Add a Redis instance
Java Serialized Objects
Use Smaller Keys
Switch to 32 Bits
Upgrade Redis Version
Use Better Serializer
Combine Smaller Strings to Hashes
Switch from Set to Intset for Numeric IDs
Switch to Bloom Filter or HyperLogLog
Shard Big Hash to Small Hash
Convert Hashtable to Ziplist for Hashes
Convert to a List instead of Hash
Compress Field Names
Enable Compression for List
Avoid Dynamic Lua Script
Reclaim Expired Keys Memory Faster
How Memory Analysis Works
Here’s a brief description of what goes on under the hood when you analyze a snapshot:
analyze-memory button is clicked, it connects to the redis instance and takes a point-in-time snapshot of the database.
This can be done in two ways:
- Using the SYNC command.
This is the preferred approach and is used if possible.
Redis has a
SYNCcommand that slaves use to synchronize with the master. Our agent pretends to be a slave and sends the
SYNCcommand to the instance, which responds with all its data as it would to a slave trying to synchronize with it.
- Using the DUMP command.
Cloud providers do not support the
SYNCcommand, so that approach won’t work. But they do support the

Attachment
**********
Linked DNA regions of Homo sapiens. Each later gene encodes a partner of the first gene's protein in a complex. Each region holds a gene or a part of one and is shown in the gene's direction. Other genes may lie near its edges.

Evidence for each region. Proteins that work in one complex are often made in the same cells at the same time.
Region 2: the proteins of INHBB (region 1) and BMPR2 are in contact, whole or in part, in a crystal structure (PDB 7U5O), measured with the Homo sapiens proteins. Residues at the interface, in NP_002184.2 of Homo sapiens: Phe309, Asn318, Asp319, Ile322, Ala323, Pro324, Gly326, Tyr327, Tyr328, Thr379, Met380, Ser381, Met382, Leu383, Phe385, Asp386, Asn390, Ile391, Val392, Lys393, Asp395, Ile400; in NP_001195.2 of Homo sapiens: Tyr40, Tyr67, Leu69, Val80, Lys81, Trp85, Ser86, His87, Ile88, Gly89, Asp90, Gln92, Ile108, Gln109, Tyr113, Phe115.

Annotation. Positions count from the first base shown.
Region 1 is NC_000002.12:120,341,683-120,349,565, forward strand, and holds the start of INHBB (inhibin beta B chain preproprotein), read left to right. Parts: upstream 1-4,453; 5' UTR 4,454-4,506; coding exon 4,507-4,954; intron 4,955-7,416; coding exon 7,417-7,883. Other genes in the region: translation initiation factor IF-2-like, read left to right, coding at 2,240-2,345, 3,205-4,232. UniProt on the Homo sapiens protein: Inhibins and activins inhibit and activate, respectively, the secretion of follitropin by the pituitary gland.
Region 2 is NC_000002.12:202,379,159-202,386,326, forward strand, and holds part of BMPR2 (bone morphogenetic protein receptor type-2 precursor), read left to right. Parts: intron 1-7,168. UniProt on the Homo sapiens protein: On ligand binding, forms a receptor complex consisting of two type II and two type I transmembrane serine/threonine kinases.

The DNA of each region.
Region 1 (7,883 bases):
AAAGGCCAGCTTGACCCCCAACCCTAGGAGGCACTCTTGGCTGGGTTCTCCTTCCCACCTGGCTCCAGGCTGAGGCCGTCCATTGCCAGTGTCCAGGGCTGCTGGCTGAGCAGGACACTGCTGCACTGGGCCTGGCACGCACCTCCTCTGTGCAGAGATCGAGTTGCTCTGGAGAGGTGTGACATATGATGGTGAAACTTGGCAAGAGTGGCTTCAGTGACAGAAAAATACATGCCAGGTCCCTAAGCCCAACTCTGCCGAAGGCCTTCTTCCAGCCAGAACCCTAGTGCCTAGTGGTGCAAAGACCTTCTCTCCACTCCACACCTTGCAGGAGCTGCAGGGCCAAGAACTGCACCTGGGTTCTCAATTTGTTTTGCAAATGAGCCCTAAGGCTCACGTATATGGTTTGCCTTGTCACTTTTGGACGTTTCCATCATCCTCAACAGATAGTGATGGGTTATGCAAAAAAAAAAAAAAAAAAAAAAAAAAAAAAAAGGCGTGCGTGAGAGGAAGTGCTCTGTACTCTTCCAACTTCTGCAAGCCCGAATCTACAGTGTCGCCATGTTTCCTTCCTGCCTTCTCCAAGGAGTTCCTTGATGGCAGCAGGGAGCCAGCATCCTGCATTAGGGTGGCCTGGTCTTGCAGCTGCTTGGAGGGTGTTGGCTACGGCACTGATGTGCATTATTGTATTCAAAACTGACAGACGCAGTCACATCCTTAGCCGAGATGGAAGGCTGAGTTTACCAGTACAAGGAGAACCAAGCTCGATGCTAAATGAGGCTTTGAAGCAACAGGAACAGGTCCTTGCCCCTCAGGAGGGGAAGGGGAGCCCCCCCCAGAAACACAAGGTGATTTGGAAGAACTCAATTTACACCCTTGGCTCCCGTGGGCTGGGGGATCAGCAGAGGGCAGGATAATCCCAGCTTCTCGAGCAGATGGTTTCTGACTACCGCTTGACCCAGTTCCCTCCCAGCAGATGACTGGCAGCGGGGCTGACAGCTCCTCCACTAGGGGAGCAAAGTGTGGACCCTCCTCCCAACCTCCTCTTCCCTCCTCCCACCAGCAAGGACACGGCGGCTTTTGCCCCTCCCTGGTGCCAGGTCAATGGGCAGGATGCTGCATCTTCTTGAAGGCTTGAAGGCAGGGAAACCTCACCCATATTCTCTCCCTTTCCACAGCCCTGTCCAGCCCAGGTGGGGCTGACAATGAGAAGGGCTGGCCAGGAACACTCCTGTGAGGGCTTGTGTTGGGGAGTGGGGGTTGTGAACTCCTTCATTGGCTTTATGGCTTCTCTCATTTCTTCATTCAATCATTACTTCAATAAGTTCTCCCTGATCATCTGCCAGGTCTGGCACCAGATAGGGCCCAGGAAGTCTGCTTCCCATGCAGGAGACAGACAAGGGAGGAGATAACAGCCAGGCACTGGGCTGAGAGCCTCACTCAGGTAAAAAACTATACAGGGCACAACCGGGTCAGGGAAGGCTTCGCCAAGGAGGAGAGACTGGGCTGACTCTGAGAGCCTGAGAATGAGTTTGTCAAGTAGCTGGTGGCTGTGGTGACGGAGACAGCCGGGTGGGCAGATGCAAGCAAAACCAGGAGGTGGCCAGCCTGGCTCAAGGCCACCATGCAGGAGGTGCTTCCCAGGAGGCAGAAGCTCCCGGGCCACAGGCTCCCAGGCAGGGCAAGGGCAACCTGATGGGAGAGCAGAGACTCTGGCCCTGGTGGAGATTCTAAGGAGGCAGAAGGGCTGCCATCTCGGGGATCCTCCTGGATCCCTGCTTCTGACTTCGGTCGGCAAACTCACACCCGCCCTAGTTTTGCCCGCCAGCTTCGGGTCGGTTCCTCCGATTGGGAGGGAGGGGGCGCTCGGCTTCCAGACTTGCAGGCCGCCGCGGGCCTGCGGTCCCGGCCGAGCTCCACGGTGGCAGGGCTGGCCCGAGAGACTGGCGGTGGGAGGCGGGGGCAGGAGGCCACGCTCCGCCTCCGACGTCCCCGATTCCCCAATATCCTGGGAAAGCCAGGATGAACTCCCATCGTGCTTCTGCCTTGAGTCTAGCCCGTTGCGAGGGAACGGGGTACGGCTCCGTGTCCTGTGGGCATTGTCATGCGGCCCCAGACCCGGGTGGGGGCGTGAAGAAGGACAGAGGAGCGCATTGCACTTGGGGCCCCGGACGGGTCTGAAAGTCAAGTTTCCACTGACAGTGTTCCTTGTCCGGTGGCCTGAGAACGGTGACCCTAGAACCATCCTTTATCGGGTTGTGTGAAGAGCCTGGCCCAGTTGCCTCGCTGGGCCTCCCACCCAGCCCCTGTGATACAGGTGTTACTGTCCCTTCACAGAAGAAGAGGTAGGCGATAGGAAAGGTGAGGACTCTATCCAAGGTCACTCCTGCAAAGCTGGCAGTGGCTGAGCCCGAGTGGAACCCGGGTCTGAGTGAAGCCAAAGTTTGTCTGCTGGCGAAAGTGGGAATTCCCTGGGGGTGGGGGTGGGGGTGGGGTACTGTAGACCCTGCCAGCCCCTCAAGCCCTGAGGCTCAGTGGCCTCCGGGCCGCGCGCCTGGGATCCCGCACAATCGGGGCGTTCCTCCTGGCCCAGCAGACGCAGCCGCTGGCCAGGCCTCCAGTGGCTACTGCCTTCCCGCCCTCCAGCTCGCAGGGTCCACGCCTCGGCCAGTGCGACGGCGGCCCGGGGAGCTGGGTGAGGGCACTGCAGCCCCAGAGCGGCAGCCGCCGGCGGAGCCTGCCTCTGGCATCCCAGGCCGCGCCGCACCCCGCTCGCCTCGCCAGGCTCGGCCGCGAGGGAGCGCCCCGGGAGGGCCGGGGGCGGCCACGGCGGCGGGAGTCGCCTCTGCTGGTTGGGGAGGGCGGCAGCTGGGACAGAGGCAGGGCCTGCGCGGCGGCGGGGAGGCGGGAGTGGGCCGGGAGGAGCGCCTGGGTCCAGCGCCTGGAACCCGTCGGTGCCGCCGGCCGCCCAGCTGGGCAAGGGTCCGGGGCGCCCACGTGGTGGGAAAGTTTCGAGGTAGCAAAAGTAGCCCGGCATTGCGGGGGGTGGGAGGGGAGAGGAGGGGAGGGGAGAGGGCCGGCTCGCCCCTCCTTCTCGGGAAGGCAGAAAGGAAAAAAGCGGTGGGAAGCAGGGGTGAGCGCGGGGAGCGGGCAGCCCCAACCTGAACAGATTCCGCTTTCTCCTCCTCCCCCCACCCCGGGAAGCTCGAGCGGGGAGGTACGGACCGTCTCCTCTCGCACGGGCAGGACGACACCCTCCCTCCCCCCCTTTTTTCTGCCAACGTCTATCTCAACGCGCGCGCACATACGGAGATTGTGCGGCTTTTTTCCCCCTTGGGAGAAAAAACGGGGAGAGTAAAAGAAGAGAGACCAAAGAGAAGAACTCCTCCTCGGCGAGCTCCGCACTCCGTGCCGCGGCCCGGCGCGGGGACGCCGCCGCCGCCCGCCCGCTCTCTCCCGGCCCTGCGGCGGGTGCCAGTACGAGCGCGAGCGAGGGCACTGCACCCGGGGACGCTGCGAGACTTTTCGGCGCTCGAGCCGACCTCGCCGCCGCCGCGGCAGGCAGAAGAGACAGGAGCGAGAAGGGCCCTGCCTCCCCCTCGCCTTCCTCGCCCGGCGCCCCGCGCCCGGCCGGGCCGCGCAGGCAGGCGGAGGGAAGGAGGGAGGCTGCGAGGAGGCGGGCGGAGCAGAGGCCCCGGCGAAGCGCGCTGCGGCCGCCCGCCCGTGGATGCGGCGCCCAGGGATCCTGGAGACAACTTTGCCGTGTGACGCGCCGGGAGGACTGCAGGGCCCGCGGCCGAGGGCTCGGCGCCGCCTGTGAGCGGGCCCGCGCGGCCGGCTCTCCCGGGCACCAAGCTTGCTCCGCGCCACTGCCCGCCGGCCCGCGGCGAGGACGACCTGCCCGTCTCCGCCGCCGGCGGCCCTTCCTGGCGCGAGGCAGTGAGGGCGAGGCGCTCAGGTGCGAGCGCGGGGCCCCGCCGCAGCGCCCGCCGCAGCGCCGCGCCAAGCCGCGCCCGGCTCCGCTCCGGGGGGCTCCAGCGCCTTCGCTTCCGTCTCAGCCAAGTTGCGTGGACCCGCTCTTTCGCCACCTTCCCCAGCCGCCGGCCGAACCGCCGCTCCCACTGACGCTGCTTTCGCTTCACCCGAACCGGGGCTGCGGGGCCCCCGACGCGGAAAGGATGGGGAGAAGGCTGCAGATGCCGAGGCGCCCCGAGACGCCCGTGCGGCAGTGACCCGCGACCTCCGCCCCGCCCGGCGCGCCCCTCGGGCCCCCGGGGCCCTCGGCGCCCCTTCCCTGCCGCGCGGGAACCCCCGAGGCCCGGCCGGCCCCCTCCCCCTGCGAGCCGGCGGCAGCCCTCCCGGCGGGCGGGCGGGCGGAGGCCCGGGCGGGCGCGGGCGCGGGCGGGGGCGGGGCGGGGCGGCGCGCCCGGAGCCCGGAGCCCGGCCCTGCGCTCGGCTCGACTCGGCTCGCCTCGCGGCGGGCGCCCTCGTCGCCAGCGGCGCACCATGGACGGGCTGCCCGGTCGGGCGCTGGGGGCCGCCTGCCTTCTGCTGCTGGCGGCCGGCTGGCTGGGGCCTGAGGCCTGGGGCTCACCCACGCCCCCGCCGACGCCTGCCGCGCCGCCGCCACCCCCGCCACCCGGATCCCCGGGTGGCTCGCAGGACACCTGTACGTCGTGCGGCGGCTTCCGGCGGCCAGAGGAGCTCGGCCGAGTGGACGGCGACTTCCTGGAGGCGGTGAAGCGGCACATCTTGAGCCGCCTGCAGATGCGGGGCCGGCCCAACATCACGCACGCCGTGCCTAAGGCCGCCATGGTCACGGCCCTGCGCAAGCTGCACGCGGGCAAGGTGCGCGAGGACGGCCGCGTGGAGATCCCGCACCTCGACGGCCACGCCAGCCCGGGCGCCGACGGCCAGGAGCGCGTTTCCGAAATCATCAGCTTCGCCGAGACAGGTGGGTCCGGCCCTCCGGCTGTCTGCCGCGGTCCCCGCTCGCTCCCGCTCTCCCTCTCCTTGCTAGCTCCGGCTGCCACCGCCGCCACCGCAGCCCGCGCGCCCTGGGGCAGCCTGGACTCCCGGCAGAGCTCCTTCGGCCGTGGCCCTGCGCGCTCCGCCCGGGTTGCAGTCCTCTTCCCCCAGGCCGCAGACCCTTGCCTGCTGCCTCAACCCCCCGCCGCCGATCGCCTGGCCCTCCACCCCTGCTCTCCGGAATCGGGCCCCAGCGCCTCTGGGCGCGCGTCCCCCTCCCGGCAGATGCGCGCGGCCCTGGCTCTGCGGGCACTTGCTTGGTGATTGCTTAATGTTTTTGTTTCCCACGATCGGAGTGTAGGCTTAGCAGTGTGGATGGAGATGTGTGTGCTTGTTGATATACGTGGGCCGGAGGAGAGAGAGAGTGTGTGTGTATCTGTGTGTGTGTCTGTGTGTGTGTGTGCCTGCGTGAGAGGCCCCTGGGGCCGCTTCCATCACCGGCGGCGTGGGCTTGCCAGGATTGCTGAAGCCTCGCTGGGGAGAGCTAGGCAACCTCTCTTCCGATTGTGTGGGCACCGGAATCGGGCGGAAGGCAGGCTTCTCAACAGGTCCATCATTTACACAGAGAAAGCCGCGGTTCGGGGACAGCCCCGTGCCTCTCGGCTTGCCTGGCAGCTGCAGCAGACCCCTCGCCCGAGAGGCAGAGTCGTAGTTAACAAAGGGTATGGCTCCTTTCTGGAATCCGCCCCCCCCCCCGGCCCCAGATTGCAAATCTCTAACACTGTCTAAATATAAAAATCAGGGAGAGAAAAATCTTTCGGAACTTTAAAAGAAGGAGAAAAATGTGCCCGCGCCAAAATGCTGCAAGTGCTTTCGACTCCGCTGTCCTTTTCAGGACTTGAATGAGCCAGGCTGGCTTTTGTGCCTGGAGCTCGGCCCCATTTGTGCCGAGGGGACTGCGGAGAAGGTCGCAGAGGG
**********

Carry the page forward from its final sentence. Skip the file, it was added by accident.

DUMPcommand. This command serializes the value of a key in a redis-specific format and returns it. We scan all the keys iteratively, dump the values, and concatenate them to generate an RDB. There are a couple of caveats with this method, among them being that the serialization format is opaque and non-standard and that all the keys are not dumped at the exact same time, meaning that some keys’ values may have changed since the time the first key was dumped, making this not an exact point-in-time snapshot.
After we have the dump, following either of the approaches mentioned above, we perform analysis on the dump, computing memory statistics and discovering key patterns. What happens here is similar to what is done by the open source redis-rdb-tools. The result of this process is an RSNAP file (stands for redis snapshot), which contains the key names, memory statistics and other generated information about the dump, but importantly, not the values of the keys themselves. The dump file never really leaves the system the agent runs on.
After the RSNAP file is completely generated, it is uploaded to our servers where further analysis is done to generate recommendations. We have over 20 recommendations at this point which give you simple advice on how to optimize your redis database.
So that’s a very brief overview of what happens under the hood at Rdbtools. We are constantly working on improving our process and we’ve had quite a bit of back and forth about the exact mechanism of the entire process. It goes without saying that the process will keep evolving and might even look very different in the near future. We’ll try to keep this page updated with all significant changes, so check back here or follow our blog to stay updated.